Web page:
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When travelling, it is important to know the history of the place you are visiting. This knowledge enables a better adaptation to the local lifestyle and a useful understanding of the inhabitants' customs. If you come to Barcelona as a tourist or decide to live in the city, you will want to know a little about Catalonia, the region that has always fought for independence and reminds everyone of this every September 11th with the celebration of the Diada.
Catalans are a very special group of people: strongly attached to their traditions and at the same time open to innovation and creativity. At times they are "closed" and seem to be afraid (or angry) with the foreigner, at other times they are open and welcoming as few know how to be. Perhaps the reason for this passionate nature is a past of great suffering, but it is necessary to know how Catalonia was formed and to go back to the year 768 AD. From that moment until the 814 AD the Carolingian Empire (more or less present-day France) controlled a "line" of land in the surroundings of the Pyrenees, very strategic to defend itself from the Arabs, who at that time occupied a large part of present-day Spain, which obviously did not exist at that time. This command was organised into counties governed militarily and politically by the counts, who became more and more autonomous as time went by, and when the Carolingian Empire lost power, through marriages and small wars, those territories were unified: this is how Catalonia was born.
In 1150, the Count of Barcelona married the Queen of Aragon, but both Catalonia and the Kingdom of Aragon retained their own autonomous governments. Later, however, in 1476, the kingdom of Aragon-Catalonia was joined to that of Castille through the marriage between the King of Aragon and the Count of Barcelona, Ferdinand the Catholic and Isabella, Queen of Castille. Therefore, Spain began to take shape. A kingdom united under one crown but, according to the agreements, not from the governmental point of view, which continued to be autonomous. As time passed, the Kingdom of Castille seemed to forget this founding principle, as the King lamented the lack of military support from Catalonia in case of need, and also the monetary control of finances which, according to the King, should belong to him. The consequence was that in 1569, Catalonia was accused of insolvency and its officials condemned for heresy. Consequently, a "fight against the weak" began, which served King Philip II in to finance his own expansionist wars.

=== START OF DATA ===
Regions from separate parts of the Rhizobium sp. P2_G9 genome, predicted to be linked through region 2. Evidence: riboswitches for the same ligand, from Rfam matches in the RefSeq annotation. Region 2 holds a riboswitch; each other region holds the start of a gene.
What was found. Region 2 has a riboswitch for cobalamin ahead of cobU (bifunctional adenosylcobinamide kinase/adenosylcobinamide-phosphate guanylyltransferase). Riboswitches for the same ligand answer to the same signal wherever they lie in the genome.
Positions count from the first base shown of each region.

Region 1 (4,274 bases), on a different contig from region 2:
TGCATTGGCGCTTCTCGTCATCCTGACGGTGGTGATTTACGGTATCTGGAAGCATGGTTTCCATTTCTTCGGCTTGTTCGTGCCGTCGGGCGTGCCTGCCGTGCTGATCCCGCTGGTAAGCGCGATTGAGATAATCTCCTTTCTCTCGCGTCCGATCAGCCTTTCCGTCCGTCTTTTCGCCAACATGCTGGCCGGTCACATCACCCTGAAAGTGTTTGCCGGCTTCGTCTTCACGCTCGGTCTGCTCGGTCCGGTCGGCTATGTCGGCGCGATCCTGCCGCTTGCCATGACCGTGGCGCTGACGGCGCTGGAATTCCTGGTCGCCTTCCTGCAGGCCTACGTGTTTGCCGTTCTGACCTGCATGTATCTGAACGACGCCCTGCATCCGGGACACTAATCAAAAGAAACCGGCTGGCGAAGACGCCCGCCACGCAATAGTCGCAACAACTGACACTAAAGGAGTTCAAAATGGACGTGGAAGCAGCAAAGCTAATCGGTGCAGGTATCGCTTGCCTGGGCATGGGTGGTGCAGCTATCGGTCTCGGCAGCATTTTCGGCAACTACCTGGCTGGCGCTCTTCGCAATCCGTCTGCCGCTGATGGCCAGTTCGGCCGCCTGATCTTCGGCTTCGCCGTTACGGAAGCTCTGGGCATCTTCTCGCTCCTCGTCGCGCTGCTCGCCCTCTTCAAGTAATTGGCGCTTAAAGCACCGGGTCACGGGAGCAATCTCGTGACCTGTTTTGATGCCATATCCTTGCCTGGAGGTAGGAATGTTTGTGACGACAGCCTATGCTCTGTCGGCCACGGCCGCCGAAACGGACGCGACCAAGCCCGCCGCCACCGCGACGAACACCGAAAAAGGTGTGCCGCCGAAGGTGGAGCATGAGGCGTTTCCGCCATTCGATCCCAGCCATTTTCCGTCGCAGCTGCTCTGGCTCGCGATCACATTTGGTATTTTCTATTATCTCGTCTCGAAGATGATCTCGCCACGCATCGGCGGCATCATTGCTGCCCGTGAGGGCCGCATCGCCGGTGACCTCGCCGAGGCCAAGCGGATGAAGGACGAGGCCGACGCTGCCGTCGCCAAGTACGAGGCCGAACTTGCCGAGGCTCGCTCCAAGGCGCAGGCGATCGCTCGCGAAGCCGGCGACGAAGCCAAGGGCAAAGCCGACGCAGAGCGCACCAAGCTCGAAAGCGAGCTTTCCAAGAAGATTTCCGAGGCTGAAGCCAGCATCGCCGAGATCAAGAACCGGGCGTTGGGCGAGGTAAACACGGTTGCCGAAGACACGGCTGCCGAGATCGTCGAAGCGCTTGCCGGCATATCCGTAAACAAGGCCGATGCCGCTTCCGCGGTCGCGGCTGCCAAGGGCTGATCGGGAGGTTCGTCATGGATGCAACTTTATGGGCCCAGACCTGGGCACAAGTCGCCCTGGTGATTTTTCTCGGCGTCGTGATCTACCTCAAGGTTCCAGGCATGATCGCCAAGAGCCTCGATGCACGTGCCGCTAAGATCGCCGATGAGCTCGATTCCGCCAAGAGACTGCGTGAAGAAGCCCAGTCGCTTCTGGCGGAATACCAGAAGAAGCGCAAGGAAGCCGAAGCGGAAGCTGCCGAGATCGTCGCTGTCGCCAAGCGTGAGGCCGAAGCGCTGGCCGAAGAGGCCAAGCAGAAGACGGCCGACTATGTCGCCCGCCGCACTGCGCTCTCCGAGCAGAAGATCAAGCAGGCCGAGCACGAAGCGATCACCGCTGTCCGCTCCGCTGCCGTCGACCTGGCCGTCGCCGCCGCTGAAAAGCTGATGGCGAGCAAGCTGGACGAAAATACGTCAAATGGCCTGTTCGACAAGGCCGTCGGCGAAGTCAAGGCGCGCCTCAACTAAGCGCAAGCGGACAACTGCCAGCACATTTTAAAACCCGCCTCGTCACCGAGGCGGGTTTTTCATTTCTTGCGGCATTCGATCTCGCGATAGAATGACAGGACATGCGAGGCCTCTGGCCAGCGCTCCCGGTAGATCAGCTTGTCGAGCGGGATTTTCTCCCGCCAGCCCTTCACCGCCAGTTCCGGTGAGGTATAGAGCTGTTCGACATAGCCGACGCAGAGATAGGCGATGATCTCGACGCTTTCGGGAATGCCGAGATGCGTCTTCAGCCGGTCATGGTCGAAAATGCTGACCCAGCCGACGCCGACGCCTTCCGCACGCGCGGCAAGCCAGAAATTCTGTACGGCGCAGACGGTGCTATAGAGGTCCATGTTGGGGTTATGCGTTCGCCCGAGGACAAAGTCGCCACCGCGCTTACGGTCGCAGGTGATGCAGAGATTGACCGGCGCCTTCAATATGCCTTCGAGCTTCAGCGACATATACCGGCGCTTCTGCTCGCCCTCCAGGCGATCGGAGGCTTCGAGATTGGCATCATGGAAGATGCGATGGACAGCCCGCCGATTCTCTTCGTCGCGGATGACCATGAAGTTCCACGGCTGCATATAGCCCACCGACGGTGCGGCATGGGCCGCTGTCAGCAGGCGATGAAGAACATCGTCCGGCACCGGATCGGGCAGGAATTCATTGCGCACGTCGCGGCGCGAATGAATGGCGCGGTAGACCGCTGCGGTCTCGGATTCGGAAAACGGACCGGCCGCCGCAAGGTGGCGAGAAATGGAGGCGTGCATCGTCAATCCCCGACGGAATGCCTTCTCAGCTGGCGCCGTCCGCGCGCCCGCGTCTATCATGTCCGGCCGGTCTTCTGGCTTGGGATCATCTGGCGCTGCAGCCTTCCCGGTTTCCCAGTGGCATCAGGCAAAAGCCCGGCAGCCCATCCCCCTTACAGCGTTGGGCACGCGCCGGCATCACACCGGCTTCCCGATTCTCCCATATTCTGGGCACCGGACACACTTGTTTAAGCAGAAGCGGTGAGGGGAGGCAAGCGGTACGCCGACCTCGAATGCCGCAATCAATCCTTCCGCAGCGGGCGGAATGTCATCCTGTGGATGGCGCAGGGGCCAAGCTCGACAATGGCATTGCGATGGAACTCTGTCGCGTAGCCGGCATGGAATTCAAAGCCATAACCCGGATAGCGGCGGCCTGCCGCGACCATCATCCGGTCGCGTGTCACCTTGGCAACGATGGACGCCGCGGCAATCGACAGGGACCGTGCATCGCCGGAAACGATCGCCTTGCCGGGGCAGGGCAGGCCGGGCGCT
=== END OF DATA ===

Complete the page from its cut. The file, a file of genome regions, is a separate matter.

In 1618, the famous Thirty Years' War began, which impoverished all the territories of the Mediterranean, bringing famine, pain and madness, especially because of the mercenaries who jumped from one faction to another with the sole aim of getting rich. The war involved everyone, not only the military, but also the Catalan farmers, helped by the French, eliminated the governor of Barcelona, who had been sent by Castille, and led Catalonia to proclaim itself as an independent republic in 1641. But it is well known that war is war, and the French did not take long to reach agreements with the Castilians; if the latter had betrayed the Catalans, the former would have given them some land in Catalonia... And so it happened.
Thus began the first war between Castille and Catalonia, which lasted 12 years, from 1640 to 1652 and ended when the Castilian troops of Philip IV attacked and took Barcelona and the French gave to the kingdom of Castille the whole part of Catalonia that went from the Pyrenees to the north, as well as a part of Sardinia. We can now understand why in some parts of France and Sardinia, today, typical Catalan festivals are held and the language is still spoken as if it were a dialect.